If I Google my top three favorite food scientists and writers (Lustig, Wansink, Seneff), they aren’t exactly positioned in top health and alternative health websites, my team is not getting very much coverage (relatively speaking).[1]Results:
Name                                                                                                  # hits
Robert Lustig (Bitter Truth/UCSF)              7,300,000; 27,000 in Google scholar
Brian Wansink         (Cornell)                                268,000; 2,000 in Google scholar
Stephanie Seneff (MIT)                                          46,800; 1000 in Google scholar
Ancel Keys                                                                             232,000
Gigi Berardi                                                                             959,000;  305 in Google scholar
T Colin Campbell (China Study)                    11,000,000; 78000 in Google scholar
Erminio Monteleone
 (Sens.TasteSci/U Florence))                          464,000; 102 in   Google scholar (English)
Johannes Wirz (Goetheanum)[3]                                   17,900; 45 in Google scholar
Walter Willett (Harvard)                                             1,520,000
Deepak Chopra (health celebrity)                  14,000,000
Andrew Weil (health celebrity)                      3,460,000
Mehmet Oz    (health celebrity)                     5,970,000
Joseph Mercola (health celebrity)                  2,680,000
Marion Nestle (NYU, writer)                         437,000
Michael Pollan (journalist)                             3,090,000
Jamie Oliver (food celebrity)                          47,100,000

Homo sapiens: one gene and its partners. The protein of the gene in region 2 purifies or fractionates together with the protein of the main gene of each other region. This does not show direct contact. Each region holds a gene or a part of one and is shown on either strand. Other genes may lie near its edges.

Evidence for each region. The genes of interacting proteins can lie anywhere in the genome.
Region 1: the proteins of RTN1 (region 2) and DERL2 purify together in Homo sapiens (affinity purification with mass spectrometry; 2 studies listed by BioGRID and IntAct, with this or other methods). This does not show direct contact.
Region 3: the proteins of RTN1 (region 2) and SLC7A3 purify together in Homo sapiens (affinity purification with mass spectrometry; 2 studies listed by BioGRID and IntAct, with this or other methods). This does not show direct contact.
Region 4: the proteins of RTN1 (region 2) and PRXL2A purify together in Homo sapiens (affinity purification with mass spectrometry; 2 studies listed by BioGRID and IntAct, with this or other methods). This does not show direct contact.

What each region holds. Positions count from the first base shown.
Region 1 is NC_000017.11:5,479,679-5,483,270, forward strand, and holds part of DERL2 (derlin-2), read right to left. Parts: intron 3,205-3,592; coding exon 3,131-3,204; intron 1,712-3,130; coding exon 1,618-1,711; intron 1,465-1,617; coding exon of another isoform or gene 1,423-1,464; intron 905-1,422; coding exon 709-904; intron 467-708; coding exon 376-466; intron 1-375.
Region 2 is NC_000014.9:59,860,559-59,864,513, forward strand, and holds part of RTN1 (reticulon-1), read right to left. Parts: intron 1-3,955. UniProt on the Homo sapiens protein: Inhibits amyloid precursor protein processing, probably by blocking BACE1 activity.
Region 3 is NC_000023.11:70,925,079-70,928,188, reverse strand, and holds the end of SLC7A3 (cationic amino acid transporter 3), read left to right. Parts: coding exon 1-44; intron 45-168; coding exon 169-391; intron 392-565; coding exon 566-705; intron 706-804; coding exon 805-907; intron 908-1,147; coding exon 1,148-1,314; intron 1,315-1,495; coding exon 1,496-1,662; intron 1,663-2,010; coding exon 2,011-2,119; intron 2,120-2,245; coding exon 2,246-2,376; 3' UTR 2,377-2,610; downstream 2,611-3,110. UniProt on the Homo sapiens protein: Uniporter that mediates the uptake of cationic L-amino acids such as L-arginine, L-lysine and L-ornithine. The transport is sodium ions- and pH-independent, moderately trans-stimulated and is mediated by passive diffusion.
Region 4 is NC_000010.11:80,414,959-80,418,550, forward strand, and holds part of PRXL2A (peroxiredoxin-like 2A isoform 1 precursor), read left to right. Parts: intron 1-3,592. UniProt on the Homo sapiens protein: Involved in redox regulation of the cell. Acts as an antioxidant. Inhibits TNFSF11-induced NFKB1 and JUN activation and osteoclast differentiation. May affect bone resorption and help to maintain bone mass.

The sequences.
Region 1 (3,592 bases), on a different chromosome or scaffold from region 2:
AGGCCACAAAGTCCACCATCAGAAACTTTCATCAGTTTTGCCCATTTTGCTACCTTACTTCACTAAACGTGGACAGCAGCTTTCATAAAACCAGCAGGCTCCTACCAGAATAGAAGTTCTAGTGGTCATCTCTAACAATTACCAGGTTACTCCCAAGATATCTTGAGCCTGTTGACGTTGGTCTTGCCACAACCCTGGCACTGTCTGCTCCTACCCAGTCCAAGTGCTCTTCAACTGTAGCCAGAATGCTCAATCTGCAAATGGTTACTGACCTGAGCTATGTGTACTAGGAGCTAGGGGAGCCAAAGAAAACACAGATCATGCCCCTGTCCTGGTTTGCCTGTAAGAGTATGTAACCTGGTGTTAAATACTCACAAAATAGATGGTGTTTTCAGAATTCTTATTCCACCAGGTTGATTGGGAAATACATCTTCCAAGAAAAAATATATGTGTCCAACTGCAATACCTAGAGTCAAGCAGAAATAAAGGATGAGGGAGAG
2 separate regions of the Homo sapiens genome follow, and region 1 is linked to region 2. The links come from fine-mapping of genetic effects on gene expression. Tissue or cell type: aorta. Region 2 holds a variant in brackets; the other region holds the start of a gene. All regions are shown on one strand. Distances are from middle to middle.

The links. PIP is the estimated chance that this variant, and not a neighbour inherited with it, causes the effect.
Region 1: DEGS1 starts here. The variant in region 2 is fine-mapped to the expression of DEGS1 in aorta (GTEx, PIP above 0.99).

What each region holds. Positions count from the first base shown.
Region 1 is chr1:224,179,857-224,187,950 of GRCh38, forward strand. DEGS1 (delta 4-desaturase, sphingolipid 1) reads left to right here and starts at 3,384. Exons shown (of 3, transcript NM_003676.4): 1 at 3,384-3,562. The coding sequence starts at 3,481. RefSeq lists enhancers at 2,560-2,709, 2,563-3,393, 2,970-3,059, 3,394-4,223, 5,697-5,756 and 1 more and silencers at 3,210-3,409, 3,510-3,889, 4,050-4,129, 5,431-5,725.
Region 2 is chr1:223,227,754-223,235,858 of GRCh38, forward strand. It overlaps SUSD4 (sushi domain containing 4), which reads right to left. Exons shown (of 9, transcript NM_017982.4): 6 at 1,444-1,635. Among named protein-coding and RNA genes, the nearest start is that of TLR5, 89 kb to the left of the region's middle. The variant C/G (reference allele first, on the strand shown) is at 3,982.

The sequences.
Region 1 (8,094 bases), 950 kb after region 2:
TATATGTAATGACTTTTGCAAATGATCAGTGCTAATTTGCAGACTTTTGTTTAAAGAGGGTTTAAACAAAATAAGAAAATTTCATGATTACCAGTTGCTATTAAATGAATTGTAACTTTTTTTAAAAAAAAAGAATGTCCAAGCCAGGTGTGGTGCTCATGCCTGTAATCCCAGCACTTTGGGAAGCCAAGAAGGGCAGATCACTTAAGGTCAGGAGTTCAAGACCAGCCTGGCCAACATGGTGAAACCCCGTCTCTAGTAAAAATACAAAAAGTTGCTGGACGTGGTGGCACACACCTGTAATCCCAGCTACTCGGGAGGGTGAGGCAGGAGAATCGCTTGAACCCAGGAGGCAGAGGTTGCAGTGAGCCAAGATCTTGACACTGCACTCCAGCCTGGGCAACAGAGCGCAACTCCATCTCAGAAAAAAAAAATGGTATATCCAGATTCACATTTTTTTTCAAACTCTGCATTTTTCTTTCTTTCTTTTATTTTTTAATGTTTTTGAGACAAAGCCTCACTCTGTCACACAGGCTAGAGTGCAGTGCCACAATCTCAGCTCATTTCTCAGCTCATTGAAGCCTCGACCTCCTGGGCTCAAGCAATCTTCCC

Mark Bittman (writer)                                     840,000
Molly Kimball (writer)                                    1,220,000
At the top of the list (in terms of number of hits) are those selling good stories as well as health aids of various sorts (Deepak Chopra (http://store.chopra.com/ and Mehmet Oz http://www.doctoroz.com/), exciting writers or food personalities (Jamie Oliver) or masters of story-telling with an academic base, in this case, Cornell (T Colin Campbell).
Aside from the popularity contest, what do these health celebrities, academics, and others have in common, besides the fact that many have ties with industry? No, seriously, there actually is one common theme: No or reduced sugar, and mostly, no or reduced processed foods.
Many of these academics have little experience with media. That’s a pity – because the media exposure advances their names and work, a type of work that is systematic although encouched in caveats, reluctant to make generalizations and recommendations – and even when they do, are not very accessible.

[1] Although consider, too, many top academic researchers/nutrition writers – many of which we may have never heard of http://academic.research.microsoft.com/RankList?entitytype=2&topDomainID=6&subDomainID=16&last=0&start=1&end=100, Google them and see how little is their reach.
[3] Molecular genetics and anthroposophical scholar profiled in an upcoming book.

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